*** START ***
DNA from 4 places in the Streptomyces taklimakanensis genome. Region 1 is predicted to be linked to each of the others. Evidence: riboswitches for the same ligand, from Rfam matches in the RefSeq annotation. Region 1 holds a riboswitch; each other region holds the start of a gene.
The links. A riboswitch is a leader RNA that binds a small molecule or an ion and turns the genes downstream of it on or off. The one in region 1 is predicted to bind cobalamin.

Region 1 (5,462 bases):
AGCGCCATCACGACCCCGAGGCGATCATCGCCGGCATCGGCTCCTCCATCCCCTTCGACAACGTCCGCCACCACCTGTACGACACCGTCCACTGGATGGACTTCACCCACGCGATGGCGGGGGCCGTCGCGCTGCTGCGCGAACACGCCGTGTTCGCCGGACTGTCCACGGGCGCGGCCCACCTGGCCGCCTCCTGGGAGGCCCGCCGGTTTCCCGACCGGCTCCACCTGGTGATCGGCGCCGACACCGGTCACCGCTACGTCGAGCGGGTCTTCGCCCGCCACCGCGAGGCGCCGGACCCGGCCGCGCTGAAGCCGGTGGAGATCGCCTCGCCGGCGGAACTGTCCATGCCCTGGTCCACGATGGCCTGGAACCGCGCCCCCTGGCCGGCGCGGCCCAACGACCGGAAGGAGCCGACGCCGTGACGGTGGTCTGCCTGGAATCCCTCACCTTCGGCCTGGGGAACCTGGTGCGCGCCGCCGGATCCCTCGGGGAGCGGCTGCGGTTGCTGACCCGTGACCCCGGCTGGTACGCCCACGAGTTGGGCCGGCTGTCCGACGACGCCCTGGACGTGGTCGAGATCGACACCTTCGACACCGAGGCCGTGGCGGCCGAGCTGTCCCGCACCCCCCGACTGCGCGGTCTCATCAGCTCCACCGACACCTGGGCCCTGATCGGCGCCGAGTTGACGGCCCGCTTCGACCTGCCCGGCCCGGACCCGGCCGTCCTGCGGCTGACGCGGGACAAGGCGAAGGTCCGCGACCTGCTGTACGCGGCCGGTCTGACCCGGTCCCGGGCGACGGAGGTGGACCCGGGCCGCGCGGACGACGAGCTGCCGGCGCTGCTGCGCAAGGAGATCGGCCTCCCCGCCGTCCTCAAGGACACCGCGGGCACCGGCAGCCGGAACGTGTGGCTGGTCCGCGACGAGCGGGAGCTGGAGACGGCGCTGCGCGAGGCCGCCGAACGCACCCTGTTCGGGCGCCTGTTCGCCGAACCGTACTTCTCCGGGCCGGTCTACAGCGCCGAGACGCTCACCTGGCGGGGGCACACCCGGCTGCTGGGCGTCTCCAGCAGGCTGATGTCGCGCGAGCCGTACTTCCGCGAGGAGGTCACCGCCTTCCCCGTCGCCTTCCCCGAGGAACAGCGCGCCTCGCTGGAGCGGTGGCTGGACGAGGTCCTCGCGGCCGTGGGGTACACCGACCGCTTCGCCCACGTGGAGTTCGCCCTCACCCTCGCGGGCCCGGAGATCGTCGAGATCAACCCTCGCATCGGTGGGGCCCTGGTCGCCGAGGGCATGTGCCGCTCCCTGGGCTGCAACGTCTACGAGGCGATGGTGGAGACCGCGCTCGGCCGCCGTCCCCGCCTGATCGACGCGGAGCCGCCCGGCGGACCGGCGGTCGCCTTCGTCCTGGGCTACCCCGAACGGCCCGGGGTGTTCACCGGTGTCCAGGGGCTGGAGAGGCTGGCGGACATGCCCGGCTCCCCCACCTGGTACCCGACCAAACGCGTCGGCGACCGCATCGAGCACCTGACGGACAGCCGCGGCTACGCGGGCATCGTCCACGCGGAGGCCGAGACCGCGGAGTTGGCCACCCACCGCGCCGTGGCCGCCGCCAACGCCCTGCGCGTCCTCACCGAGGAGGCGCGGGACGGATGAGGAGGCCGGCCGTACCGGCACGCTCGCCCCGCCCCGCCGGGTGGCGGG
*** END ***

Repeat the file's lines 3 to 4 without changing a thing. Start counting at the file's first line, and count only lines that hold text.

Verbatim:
Region 1 (5,462 bases):
AGCGCCATCACGACCCCGAGGCGATCATCGCCGGCATCGGCTCCTCCATCCCCTTCGACAACGTCCGCCACCACCTGTACGACACCGTCCACTGGATGGACTTCACCCACGCGATGGCGGGGGCCGTCGCGCTGCTGCGCGAACACGCCGTGTTCGCCGGACTGTCCACGGGCGCGGCCCACCTGGCCGCCTCCTGGGAGGCCCGCCGGTTTCCCGACCGGCTCCACCTGGTGATCGGCGCCGACACCGGTCACCGCTACGTCGAGCGGGTCTTCGCCCGCCACCGCGAGGCGCCGGACCCGGCCGCGCTGAAGCCGGTGGAGATCGCCTCGCCGGCGGAACTGTCCATGCCCTGGTCCACGATGGCCTGGAACCGCGCCCCCTGGCCGGCGCGGCCCAACGACCGGAAGGAGCCGACGCCGTGACGGTGGTCTGCCTGGAATCCCTCACCTTCGGCCTGGGGAACCTGGTGCGCGCCGCCGGATCCCTCGGGGAGCGGCTGCGGTTGCTGACCCGTGACCCCGGCTGGTACGCCCACGAGTTGGGCCGGCTGTCCGACGACGCCCTGGACGTGGTCGAGATCGACACCTTCGACACCGAGGCCGTGGCGGCCGAGCTGTCCCGCACCCCCCGACTGCGCGGTCTCATCAGCTCCACCGACACCTGGGCCCTGATCGGCGCCGAGTTGACGGCCCGCTTCGACCTGCCCGGCCCGGACCCGGCCGTCCTGCGGCTGACGCGGGACAAGGCGAAGGTCCGCGACCTGCTGTACGCGGCCGGTCTGACCCGGTCCCGGGCGACGGAGGTGGACCCGGGCCGCGCGGACGACGAGCTGCCGGCGCTGCTGCGCAAGGAGATCGGCCTCCCCGCCGTCCTCAAGGACACCGCGGGCACCGGCAGCCGGAACGTGTGGCTGGTCCGCGACGAGCGGGAGCTGGAGACGGCGCTGCGCGAGGCCGCCGAACGCACCCTGTTCGGGCGCCTGTTCGCCGAACCGTACTTCTCCGGGCCGGTCTACAGCGCCGAGACGCTCACCTGGCGGGGGCACACCCGGCTGCTGGGCGTCTCCAGCAGGCTGATGTCGCGCGAGCCGTACTTCCGCGAGGAGGTCACCGCCTTCCCCGTCGCCTTCCCCGAGGAACAGCGCGCCTCGCTGGAGCGGTGGCTGGACGAGGTCCTCGCGGCCGTGGGGTACACCGACCGCTTCGCCCACGTGGAGTTCGCCCTCACCCTCGCGGGCCCGGAGATCGTCGAGATCAACCCTCGCATCGGTGGGGCCCTGGTCGCCGAGGGCATGTGCCGCTCCCTGGGCTGCAACGTCTACGAGGCGATGGTGGAGACCGCGCTCGGCCGCCGTCCCCGCCTGATCGACGCGGAGCCGCCCGGCGGACCGGCGGTCGCCTTCGTCCTGGGCTACCCCGAACGGCCCGGGGTGTTCACCGGTGTCCAGGGGCTGGAGAGGCTGGCGGACATGCCCGGCTCCCCCACCTGGTACCCGACCAAACGCGTCGGCGACCGCATCGAGCACCTGACGGACAGCCGCGGCTACGCGGGCATCGTCCACGCGGAGGCCGAGACCGCGGAGTTGGCCACCCACCGCGCCGTGGCCGCCGCCAACGCCCTGCGCGTCCTCACCGAGGAGGCGCGGGACGGATGAGGAGGCCGGCCGTACCGGCACGCTCGCCCCGCCCCGCCGGGTGGCGGG